The engine remained attached to the firewall. The propeller remained attached to the propeller flange. One propeller blade was bent aft about midspan and exhibited chordwise scratching and leading-edge gouging that was consistent with an inflight wire strike. The other propeller blade exhibited a slight aft bend, a single leading-edge gouge, and minor chordwise scratching near the blade tip. Internal engine and valve train continuity were confirmed as the propeller was rotated. Compression and suction were noted on all cylinders in conjunction with crankshaft rotation, and acceptable cylinder pressures were measured using a differential pressure gauge. The induction manifold and intake pipes exhibited signatures of normal operation, with no excessive fuel staining observed. The upper spark plugs were removed and exhibited features consistent with normal engine operation. A borescope inspection of each cylinder did not reveal any anomalies with the cylinders, pistons, valves, valve seats, or lower spark plugs. The right magneto attached to its installation point and provided spark on all posts while the crankshaft was rotated. The left magneto remained attached to the engine; however, the impulse coupling did not function as the crankshaft was rotated. The left magneto was removed and provided a spark on all posts when rotated by hand. Right magneto-to-engine timing was confirmed to be at top-dead-center on the number 1 cylinder. A full teardown of the engine did not reveal any internal component failures. Adequate lubrication oil was observed throughout the engine and there was no evidence of oil starvation or excessive heat. No metal material was observed after a magnet was passed through the engine sump. The oil filter tube pickup and oil filter screen were free of metallic material. Throttle control cable continuity was confirmed from the cockpit to the carburetor throttle arm. The carburetor mixture arm was safety-wired in the full rich position. The carburetor bowl contained about 1/2 fluid ounce of fuel; however, the airplane had been inverted for nearly 24 hours before being recovered. The carburetor bowl did not contain evidence of water or particulate contamination. Disassembly of the carburetor did not reveal any anomalies with the single-piece venturi, metal floats, or needle valve. The postaccident examination did not reveal any anomalies that would have precluded normal engine operation during the flight.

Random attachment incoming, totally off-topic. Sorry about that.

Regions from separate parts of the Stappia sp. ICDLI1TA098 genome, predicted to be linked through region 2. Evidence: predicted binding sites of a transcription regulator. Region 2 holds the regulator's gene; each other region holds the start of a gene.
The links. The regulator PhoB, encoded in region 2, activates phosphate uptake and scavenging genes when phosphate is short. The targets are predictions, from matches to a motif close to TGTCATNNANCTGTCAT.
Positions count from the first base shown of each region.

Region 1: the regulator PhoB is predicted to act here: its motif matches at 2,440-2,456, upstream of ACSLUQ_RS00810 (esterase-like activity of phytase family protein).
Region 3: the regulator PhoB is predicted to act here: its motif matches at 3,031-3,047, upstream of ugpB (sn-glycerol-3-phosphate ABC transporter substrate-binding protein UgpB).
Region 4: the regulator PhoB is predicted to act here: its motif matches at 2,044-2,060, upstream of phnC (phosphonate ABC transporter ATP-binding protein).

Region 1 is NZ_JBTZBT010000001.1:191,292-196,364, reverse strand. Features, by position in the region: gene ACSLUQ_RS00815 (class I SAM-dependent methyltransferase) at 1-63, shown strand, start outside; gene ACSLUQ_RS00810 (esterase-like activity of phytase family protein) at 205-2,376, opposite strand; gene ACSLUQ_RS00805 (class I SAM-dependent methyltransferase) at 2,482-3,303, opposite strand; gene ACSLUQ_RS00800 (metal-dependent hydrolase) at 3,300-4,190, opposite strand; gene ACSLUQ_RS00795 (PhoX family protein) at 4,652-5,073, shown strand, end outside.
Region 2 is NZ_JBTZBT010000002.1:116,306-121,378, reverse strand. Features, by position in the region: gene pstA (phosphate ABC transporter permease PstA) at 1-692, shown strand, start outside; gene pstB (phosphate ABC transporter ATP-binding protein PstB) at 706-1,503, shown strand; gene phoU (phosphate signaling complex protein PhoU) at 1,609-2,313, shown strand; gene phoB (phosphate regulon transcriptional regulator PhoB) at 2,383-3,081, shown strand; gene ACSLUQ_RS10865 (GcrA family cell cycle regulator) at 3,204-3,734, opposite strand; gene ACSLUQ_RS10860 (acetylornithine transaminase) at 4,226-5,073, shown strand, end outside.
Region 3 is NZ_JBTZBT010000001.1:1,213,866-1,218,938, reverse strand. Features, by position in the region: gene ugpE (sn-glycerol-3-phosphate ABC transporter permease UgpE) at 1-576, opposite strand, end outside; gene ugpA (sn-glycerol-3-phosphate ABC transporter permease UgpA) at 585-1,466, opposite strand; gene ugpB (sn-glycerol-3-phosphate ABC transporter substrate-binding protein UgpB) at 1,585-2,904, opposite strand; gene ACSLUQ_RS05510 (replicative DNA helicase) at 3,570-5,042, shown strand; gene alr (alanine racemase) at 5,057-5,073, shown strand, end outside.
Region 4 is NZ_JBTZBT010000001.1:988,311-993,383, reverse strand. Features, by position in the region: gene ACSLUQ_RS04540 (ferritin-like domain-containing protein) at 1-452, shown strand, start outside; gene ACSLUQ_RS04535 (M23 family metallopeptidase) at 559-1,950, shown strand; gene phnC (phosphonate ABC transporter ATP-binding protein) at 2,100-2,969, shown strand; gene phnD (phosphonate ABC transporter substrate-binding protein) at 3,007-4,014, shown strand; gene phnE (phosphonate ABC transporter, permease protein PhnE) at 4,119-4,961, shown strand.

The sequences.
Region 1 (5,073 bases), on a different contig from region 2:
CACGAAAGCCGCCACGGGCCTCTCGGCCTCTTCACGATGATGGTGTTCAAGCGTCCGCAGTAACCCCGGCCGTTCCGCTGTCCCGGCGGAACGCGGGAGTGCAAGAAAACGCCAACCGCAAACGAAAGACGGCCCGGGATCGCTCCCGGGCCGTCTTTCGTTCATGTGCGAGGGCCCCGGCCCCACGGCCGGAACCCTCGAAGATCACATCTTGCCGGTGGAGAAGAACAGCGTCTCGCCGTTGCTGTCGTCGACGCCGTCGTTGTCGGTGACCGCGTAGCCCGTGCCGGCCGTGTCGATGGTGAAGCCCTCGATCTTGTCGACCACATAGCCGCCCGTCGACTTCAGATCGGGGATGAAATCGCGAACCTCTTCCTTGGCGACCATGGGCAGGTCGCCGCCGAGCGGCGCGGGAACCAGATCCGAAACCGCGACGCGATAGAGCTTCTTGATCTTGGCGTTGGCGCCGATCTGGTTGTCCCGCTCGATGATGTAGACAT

According to FAA records, the 64-year-old pilot held a private pilot certificate with single-engine land airplane, single-engine sea airplane, and instrument airplane ratings. His most recent FAA third-class medical certificate was issued on October 28, 2016, with a limitation for corrective lenses. A search of FAA records showed no previous accidents, incidents, or enforcement proceedings. A pilot logbook was not recovered during the on-scene investigation.

The 1946-model-year airplane, serial number 7AC-4246, was a high-wing monoplane of fabric-covered steel tube and wood construction. The airplane was powered by a 90-horsepower, 4-cylinder, Continental C90-8F reciprocating engine, serial number 47229-9-8. The engine provided thrust through a fixed-pitch, two-blade, Sensenich 76AK-2-43 propeller, serial number 23704. The two-seat airplane was equipped with a fixed conventional landing gear. The airplane had a maximum allowable takeoff weight of 1,300 pounds. According to maintenance documentation, the last annual inspection was completed on June 28, 2018, at 5,980 total airframe hours. The airplane had accumulated 11.72 hours since the last annual inspection. The airframe had accumulated a total service time of 5,991.72 hours when the accident occurred. The engine had accumulated 791.72 hours since being overhauled on January 17, 1978. A postaccident review of the maintenance records found no history of unresolved airworthiness issues.

A postaccident review of available meteorological data established that day visual meteorological conditions prevailed at the accident site. The nearest aviation weather reporting station was located at Chandler Field Airport (AXN) about 3 miles southeast of the accident site. At 1853, about 30 minutes before the accident, the AXN automated surface observing system reported: wind 350° at 4 knots, 10 miles surface visibility, a clear sky, temperature 26°C, dew point 12°C, and an altimeter setting 30.13 inches of mercury.